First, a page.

I accept my skinny, crooked feet and oversized bony fingers. I accept my high waist and absent derrière. I accept my flat nose that rejects most types of eyewear. I accept my bigger-than-normal gums that betray me and make me look more primate-like than ladylike when I'm at my happiest. I accept my massive, cellulite-laden thighs because they remind me of good times with dessert (and Martina seems to love them). I accept my womanly chest (I'll never hear the end of that phrase) that I almost always try to hide (but fail) because it's always bigger than my stomach and makes me look proportional even after a buffet meal. I accept my brown skin because many pale people on the other side of the world are paying good money just to be darker.

(If you are still thinking about the second to the last sentence of that previous paragraph, then you're definitely straight. And also, STOP IT.)

The one thing that is still quite hard for me to accept is my propensity for acne. Every morning, after I snicker at the status of my hair, I see my facial scars. There's probably some technology out there today that can make them less obvious, but I'm pretty sure it won't come cheap. I'm not (yet?) that vain. To this day, I catch myself looking longingly at faces with poreless, scar-free, smooth cheeks and wish I had brought myself to a derma at the peak of my pimple outbreaks in med school.

But then again, if I didn't have acne and the scars that followed, I wouldn't be blogging today.

I don't remember where I had that fateful conversation with Awi, a friend from med school days. I'm pretty sure it was the year 2000 and I was sick and tired of the lack of tact, respect and subtlety in society. In other words, I was sick of people telling me I had less-than-perfect skin. I told Awi about my dream retorts to fight all my verbal oppressors. In a flash of genius (or maybe he just wanted me to shut up), Awi told me to just write everything down and submit it to a magazine.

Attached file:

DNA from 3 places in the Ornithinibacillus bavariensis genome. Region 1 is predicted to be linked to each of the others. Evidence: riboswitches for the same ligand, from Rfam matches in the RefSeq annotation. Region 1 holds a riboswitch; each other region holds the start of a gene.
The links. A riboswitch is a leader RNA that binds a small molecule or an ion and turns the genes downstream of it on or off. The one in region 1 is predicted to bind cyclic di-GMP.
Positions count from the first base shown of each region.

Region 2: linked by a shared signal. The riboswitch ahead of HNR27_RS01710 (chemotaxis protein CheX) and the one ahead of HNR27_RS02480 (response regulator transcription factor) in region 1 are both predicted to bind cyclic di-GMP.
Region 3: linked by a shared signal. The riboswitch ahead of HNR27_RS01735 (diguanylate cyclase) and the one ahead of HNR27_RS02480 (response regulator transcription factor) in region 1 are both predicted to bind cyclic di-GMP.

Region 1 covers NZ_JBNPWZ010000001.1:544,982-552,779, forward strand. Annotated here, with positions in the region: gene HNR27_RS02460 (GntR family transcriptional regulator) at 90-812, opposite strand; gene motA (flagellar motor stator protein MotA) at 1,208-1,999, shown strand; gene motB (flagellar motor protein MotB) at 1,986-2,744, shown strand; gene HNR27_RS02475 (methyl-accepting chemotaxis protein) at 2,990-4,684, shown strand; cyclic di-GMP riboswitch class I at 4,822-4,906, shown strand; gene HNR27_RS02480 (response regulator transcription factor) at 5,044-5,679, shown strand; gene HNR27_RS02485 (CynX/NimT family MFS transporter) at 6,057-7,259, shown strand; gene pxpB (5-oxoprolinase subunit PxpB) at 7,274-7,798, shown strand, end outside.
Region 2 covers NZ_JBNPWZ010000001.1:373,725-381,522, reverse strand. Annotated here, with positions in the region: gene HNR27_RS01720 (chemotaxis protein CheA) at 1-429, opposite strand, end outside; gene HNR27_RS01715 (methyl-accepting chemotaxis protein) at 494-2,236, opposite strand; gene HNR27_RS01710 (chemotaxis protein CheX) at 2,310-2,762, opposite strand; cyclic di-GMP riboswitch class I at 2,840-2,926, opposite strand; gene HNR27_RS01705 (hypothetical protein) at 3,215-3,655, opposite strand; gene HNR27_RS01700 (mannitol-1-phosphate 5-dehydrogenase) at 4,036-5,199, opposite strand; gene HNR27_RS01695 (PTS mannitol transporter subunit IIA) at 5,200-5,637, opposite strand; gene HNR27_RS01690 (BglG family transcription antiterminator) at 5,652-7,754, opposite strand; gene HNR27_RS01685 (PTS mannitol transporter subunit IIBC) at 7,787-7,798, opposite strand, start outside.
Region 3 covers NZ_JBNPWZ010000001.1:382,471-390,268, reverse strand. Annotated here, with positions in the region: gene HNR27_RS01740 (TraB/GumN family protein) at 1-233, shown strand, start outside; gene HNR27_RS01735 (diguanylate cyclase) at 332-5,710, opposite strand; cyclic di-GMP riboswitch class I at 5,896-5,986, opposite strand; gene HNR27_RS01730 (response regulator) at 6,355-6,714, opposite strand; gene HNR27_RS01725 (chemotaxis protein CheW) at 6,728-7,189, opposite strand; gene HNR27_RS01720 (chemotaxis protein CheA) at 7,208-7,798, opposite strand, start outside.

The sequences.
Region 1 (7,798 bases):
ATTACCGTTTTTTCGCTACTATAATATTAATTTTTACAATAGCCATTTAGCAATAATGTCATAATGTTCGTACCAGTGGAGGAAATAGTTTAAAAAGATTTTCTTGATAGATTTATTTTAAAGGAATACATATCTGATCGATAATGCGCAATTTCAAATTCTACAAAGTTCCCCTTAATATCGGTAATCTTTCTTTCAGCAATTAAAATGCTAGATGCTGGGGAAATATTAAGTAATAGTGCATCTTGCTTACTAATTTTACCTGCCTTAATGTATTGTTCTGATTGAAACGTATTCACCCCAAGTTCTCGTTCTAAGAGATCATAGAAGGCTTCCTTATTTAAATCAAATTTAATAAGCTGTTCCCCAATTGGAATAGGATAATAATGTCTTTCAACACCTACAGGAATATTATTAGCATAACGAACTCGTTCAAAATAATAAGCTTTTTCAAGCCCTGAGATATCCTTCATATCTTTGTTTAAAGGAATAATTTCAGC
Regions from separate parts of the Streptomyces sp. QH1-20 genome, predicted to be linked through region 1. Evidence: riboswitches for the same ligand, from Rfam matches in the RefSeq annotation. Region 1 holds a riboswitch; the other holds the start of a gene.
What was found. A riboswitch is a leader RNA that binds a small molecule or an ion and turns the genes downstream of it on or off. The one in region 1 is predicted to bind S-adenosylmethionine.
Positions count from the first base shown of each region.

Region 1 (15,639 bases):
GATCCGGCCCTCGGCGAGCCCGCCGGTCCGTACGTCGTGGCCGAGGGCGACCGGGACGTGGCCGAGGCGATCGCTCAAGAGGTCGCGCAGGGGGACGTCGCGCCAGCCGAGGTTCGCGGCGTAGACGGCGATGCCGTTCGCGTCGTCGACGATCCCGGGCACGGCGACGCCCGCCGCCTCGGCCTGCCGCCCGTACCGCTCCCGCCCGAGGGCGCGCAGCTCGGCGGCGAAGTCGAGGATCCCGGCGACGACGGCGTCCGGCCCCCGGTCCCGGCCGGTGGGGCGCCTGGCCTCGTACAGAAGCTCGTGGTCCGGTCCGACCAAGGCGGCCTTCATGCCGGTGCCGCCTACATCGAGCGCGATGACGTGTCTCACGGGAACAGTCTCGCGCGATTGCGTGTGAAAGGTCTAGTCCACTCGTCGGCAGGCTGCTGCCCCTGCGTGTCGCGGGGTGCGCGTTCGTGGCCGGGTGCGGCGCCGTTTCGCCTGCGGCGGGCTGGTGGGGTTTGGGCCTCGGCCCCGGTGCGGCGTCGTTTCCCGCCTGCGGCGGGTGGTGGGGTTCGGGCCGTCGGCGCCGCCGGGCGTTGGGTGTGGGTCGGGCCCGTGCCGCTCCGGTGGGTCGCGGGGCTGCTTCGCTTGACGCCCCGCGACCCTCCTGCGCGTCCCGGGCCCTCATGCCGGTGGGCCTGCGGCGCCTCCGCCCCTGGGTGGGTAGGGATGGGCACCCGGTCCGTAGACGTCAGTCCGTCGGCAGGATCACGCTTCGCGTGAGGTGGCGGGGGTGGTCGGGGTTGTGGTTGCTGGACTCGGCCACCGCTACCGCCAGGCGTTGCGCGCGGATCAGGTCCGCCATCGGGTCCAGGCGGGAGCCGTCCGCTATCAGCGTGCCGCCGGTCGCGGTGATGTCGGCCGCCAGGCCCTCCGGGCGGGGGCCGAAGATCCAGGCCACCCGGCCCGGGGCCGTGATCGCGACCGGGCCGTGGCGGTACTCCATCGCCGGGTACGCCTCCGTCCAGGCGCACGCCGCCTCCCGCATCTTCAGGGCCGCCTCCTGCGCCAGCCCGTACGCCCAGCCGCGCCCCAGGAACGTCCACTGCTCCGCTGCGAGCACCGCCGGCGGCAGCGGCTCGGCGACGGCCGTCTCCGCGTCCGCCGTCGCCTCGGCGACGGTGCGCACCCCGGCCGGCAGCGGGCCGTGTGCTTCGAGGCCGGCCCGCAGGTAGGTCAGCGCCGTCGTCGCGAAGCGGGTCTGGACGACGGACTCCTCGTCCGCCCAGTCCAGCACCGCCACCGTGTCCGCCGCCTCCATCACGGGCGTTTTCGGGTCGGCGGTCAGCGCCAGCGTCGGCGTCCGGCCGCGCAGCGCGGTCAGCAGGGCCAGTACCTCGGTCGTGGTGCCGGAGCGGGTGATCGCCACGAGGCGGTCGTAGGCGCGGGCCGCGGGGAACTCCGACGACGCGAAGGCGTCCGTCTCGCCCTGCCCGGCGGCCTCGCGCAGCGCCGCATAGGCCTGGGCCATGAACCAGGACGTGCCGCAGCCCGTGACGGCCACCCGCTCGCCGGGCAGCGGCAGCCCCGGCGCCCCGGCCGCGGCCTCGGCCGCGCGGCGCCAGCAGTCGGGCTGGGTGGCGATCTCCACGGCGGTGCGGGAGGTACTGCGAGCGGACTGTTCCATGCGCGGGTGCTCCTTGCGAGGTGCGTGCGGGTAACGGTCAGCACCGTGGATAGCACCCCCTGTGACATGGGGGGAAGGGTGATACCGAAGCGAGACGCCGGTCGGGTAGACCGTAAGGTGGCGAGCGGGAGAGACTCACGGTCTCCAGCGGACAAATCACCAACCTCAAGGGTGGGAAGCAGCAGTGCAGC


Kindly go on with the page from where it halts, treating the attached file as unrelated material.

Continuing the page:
So I wrote my first humor essay. It was about acne and how I wanted to reply to every rude person who has ever told me I could've been pretty if it weren't for my scars. I showed Awi my essay ... and he laughed. He laughed hard. 

That was when I realized that Awi was certifiably crazy. Oh and that I could make people laugh by just writing what was normally in my head. Most importantly, I realized that making people laugh with me felt absolutely wonderful. It felt like I had done a bit of good in the world.

Although I earn my living as a writer of serious medical things, I don't think I will ever be comfortable calling myself a writer. My grammar leaves much to be desired, my vocabulary is elementary, my spelling skills give me nightmares and punctuation often gives me pain (although I have an ongoing romantic relationship with parentheses). In spite of all these technical flaws, I know that for as long as there is something funny in my head, I will write about it and hope someone out there laughs with me (or stifles a laugh for fear of being caught at work reading senseless blogs) (you know who you are).

So to all my friends who have liked my stories, thank you. And thank you for telling me about it. 

And if you want to start a fund for my future laser skin resurfacing, I wouldn't mind it a whole lot either.

Pet-owner for a day

Newsflash: I'm not a pet person.